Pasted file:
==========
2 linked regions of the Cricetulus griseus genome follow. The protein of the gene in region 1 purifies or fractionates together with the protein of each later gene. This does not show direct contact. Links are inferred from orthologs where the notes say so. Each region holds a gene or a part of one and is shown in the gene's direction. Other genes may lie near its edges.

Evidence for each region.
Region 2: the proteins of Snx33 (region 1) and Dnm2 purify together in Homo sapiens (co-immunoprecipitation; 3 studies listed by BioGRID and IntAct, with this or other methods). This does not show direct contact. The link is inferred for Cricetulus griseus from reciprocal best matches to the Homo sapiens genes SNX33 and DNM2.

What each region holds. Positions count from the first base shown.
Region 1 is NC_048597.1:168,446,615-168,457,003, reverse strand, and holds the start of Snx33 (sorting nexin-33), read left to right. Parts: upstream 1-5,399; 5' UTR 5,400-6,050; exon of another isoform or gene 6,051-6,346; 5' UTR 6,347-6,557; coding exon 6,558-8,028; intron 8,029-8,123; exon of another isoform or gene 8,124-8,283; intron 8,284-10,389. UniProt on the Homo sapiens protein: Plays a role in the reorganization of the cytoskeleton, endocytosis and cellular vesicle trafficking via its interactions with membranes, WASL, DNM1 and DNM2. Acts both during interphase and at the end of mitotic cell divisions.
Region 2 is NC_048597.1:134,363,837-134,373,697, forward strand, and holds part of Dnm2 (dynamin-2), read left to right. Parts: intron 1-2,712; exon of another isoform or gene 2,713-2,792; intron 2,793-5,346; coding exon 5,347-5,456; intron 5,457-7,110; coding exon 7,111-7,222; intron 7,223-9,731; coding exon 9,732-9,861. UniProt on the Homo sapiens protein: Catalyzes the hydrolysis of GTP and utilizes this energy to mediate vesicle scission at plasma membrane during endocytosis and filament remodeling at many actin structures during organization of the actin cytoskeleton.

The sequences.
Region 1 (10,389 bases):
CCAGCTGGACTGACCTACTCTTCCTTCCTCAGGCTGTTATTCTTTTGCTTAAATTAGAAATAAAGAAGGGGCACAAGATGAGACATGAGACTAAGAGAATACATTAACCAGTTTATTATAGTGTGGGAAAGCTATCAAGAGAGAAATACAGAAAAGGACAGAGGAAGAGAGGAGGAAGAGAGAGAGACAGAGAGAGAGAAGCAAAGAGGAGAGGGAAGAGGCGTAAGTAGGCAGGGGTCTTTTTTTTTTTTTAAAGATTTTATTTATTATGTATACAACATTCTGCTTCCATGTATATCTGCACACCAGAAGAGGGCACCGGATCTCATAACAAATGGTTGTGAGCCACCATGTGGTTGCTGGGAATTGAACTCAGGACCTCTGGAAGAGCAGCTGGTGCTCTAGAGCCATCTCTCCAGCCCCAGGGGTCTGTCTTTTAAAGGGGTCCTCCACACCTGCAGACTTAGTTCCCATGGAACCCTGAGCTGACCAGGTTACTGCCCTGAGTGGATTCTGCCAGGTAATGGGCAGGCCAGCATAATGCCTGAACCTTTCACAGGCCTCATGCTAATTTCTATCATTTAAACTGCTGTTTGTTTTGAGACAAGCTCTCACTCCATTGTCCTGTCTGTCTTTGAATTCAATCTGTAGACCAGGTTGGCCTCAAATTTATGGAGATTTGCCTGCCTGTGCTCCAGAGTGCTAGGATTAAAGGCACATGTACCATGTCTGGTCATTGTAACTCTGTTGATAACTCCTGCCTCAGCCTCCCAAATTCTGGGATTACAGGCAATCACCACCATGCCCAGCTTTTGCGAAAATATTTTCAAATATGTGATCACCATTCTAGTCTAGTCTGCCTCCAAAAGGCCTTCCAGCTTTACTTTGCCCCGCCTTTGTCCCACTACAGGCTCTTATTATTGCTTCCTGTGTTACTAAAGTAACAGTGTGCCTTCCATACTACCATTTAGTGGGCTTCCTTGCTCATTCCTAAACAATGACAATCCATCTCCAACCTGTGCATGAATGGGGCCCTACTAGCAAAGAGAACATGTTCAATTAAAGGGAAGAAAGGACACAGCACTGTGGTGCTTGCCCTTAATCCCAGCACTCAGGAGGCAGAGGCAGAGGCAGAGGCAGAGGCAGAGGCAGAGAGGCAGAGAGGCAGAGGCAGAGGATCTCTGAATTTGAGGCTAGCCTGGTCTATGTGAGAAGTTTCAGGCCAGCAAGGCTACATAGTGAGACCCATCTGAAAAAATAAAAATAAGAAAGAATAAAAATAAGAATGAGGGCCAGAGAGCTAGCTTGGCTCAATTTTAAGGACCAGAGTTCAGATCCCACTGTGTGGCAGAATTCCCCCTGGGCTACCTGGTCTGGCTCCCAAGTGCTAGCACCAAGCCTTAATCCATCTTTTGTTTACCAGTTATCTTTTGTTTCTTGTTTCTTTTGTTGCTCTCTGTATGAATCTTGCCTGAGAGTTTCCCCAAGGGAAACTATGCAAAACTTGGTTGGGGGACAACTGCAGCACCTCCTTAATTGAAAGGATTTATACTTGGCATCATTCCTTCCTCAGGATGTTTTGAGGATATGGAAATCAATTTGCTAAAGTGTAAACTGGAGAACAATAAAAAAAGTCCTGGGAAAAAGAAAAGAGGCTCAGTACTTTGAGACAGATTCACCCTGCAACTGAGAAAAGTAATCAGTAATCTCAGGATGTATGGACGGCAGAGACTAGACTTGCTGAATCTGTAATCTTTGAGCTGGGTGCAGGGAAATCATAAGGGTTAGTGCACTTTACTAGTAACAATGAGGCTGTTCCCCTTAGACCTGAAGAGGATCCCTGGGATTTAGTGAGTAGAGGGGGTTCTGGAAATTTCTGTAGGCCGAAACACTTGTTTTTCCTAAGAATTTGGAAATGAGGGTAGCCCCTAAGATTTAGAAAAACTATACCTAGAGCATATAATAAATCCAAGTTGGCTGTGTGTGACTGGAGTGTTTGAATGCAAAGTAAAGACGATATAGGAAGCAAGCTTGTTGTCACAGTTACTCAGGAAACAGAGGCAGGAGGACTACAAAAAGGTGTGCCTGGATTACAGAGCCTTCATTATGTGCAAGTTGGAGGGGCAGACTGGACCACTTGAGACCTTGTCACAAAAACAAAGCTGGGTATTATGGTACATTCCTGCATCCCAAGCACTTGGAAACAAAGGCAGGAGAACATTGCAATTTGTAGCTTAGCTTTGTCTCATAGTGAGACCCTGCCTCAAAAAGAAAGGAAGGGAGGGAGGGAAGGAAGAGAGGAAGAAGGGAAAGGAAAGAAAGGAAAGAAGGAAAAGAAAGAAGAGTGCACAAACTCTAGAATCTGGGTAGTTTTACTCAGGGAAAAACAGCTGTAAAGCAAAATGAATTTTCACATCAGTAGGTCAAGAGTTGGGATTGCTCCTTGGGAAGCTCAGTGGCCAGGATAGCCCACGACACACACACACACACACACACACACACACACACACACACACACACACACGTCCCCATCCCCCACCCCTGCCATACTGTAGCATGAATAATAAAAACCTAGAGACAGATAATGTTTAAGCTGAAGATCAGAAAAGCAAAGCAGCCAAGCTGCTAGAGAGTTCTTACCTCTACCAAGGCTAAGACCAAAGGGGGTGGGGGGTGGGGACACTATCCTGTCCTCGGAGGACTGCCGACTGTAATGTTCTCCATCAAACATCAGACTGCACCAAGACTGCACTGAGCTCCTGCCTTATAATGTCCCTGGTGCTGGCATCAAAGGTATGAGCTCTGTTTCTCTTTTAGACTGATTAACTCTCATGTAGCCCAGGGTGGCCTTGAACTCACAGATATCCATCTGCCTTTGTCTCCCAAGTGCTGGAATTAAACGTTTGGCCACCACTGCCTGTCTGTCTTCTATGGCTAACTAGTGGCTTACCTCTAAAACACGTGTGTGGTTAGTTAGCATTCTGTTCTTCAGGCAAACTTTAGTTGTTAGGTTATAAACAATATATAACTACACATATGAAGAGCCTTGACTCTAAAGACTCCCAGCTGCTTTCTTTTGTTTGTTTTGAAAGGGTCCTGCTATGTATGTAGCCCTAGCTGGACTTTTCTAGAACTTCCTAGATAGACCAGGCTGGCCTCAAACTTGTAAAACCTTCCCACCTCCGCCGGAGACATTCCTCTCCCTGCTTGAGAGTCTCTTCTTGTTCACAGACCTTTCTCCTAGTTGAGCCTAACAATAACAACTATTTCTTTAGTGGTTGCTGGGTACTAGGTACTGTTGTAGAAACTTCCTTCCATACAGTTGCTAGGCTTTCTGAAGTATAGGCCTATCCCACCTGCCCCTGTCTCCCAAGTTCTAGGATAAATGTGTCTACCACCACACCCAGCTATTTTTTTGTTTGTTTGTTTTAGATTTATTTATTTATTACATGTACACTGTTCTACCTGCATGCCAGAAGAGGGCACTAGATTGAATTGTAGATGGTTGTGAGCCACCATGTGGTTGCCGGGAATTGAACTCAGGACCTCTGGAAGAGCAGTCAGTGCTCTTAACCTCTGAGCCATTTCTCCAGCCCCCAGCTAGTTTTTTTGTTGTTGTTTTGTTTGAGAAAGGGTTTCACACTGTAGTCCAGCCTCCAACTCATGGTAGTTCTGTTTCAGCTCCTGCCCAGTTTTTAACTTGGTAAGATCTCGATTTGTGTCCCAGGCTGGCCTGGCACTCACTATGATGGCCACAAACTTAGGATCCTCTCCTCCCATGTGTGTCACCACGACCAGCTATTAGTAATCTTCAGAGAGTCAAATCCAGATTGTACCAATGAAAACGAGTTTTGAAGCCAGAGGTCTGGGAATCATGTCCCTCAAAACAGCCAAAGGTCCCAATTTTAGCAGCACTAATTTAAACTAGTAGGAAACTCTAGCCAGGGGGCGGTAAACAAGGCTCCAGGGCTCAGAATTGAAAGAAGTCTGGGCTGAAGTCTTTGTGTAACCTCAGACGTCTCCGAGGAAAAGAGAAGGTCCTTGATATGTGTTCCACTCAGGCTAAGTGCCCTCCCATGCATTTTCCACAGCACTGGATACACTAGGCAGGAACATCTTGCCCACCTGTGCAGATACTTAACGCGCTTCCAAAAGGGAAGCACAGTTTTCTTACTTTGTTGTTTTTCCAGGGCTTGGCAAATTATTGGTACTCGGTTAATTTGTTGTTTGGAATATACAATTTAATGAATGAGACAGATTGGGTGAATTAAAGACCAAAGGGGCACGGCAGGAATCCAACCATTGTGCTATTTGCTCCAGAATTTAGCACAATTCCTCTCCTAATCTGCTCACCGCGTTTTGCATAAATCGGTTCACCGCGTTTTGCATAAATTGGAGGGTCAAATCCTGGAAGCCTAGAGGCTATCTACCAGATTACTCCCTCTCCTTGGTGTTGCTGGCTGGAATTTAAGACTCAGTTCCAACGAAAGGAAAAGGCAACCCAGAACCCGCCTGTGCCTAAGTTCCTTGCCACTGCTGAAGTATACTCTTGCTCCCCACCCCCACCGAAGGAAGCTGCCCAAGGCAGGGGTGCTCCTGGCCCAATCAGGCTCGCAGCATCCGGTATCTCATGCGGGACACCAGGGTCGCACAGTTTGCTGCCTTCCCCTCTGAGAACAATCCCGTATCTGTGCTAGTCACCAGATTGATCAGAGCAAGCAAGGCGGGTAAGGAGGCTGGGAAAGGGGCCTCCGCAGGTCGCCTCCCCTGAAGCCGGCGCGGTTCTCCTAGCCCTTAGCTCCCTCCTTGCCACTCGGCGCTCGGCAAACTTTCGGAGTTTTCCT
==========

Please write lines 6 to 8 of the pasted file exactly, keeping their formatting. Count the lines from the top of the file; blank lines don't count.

Region 2 is NC_048597.1:134,363,837-134,373,697, forward strand, and holds part of Dnm2 (dynamin-2), read left to right. Parts: intron 1-2,712; exon of another isoform or gene 2,713-2,792; intron 2,793-5,346; coding exon 5,347-5,456; intron 5,457-7,110; coding exon 7,111-7,222; intron 7,223-9,731; coding exon 9,732-9,861. UniProt on the Homo sapiens protein: Catalyzes the hydrolysis of GTP and utilizes this energy to mediate vesicle scission at plasma membrane during endocytosis and filament remodeling at many actin structures during organization of the actin cytoskeleton.

The sequences.
Region 1 (10,389 bases):